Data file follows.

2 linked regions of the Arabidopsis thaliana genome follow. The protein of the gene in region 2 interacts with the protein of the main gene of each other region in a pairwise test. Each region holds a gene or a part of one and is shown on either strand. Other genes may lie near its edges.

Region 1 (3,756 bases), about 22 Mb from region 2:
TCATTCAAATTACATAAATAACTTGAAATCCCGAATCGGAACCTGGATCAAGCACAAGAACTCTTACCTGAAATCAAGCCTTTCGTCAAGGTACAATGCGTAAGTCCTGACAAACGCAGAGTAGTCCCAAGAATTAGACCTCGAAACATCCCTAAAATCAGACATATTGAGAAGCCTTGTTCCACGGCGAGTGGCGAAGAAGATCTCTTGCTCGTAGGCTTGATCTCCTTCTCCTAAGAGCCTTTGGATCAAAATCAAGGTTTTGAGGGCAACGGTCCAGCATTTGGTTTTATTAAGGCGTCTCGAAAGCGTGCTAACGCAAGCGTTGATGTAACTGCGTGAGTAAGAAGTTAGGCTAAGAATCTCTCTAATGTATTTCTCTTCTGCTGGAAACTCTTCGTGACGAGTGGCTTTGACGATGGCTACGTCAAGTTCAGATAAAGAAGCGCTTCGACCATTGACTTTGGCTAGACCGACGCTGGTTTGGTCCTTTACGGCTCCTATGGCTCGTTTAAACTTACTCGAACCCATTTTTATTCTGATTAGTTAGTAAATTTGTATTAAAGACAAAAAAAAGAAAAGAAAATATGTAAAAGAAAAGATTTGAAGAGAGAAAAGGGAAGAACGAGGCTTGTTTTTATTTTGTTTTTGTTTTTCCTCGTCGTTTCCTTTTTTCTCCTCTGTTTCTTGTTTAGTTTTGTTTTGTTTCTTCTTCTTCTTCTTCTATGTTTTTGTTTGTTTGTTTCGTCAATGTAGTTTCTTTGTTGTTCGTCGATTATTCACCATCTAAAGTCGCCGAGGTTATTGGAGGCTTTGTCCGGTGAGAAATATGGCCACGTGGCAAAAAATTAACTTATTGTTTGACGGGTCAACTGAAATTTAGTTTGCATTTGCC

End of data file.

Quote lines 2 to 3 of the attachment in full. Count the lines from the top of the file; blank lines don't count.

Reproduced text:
Region 1 (3,756 bases), about 22 Mb from region 2:
TCATTCAAATTACATAAATAACTTGAAATCCCGAATCGGAACCTGGATCAAGCACAAGAACTCTTACCTGAAATCAAGCCTTTCGTCAAGGTACAATGCGTAAGTCCTGACAAACGCAGAGTAGTCCCAAGAATTAGACCTCGAAACATCCCTAAAATCAGACATATTGAGAAGCCTTGTTCCACGGCGAGTGGCGAAGAAGATCTCTTGCTCGTAGGCTTGATCTCCTTCTCCTAAGAGCCTTTGGATCAAAATCAAGGTTTTGAGGGCAACGGTCCAGCATTTGGTTTTATTAAGGCGTCTCGAAAGCGTGCTAACGCAAGCGTTGATGTAACTGCGTGAGTAAGAAGTTAGGCTAAGAATCTCTCTAATGTATTTCTCTTCTGCTGGAAACTCTTCGTGACGAGTGGCTTTGACGATGGCTACGTCAAGTTCAGATAAAGAAGCGCTTCGACCATTGACTTTGGCTAGACCGACGCTGGTTTGGTCCTTTACGGCTCCTATGGCTCGTTTAAACTTACTCGAACCCATTTTTATTCTGATTAGTTAGTAAATTTGTATTAAAGACAAAAAAAAGAAAAGAAAATATGTAAAAGAAAAGATTTGAAGAGAGAAAAGGGAAGAACGAGGCTTGTTTTTATTTTGTTTTTGTTTTTCCTCGTCGTTTCCTTTTTTCTCCTCTGTTTCTTGTTTAGTTTTGTTTTGTTTCTTCTTCTTCTTCTTCTATGTTTTTGTTTGTTTGTTTCGTCAATGTAGTTTCTTTGTTGTTCGTCGATTATTCACCATCTAAAGTCGCCGAGGTTATTGGAGGCTTTGTCCGGTGAGAAATATGGCCACGTGGCAAAAAATTAACTTATTGTTTGACGGGTCAACTGAAATTTAGTTTGCATTTGCC